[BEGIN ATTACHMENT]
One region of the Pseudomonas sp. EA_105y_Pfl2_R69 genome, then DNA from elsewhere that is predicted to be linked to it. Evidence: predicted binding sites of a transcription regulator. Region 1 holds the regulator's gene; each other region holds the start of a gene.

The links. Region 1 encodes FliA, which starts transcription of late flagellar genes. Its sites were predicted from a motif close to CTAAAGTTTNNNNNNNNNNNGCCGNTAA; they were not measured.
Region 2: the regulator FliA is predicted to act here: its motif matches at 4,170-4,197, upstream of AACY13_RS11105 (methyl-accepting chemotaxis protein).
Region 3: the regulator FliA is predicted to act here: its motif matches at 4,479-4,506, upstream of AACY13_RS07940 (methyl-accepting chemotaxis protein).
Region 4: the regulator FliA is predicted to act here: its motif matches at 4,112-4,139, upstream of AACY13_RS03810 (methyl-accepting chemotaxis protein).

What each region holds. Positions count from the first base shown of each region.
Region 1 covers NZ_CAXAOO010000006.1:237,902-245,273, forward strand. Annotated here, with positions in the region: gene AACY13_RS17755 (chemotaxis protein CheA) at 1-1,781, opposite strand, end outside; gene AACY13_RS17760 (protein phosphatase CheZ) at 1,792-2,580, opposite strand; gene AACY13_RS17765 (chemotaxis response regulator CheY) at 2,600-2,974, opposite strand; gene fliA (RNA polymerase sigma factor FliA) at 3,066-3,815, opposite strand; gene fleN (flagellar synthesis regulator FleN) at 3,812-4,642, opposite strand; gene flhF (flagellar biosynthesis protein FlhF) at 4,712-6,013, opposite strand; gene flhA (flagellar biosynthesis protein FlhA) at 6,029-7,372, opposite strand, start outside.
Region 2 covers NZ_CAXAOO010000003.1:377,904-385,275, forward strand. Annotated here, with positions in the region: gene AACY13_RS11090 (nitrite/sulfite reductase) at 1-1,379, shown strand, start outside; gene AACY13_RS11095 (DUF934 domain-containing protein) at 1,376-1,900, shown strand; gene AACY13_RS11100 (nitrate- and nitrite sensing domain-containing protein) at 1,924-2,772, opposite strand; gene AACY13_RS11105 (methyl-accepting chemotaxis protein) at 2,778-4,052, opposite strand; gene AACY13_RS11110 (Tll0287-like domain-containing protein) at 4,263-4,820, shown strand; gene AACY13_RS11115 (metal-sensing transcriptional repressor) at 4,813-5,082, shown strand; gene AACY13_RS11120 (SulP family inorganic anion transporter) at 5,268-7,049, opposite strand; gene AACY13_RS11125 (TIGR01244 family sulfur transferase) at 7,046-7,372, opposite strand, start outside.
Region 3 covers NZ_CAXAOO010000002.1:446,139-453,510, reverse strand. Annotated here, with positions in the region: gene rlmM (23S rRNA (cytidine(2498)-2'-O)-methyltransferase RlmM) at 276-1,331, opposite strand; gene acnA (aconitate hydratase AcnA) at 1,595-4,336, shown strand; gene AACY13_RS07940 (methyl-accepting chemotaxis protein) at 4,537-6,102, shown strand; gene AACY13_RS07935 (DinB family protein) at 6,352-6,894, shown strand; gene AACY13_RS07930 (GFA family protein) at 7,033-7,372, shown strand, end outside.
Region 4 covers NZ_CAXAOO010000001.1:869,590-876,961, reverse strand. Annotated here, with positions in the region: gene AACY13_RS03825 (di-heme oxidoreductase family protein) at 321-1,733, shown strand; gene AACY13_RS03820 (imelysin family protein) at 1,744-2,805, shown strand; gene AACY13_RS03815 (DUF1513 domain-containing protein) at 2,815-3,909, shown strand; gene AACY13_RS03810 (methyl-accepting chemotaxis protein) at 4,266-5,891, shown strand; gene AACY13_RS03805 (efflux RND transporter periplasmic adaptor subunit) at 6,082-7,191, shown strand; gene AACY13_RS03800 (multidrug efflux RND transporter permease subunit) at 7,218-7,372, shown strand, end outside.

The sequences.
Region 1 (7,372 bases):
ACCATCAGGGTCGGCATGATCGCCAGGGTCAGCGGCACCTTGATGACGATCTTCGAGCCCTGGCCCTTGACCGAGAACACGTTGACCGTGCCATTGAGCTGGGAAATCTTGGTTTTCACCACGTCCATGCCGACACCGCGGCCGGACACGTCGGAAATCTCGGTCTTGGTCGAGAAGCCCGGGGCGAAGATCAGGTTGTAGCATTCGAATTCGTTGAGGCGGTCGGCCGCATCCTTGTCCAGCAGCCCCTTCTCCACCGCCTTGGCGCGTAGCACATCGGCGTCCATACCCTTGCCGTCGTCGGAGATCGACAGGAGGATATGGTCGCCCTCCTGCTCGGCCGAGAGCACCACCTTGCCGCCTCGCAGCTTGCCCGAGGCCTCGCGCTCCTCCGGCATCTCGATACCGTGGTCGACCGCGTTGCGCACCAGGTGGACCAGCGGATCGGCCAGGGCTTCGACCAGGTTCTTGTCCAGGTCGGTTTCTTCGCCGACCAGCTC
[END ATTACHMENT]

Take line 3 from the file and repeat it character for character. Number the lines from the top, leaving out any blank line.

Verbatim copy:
Region 2: the regulator FliA is predicted to act here: its motif matches at 4,170-4,197, upstream of AACY13_RS11105 (methyl-accepting chemotaxis protein).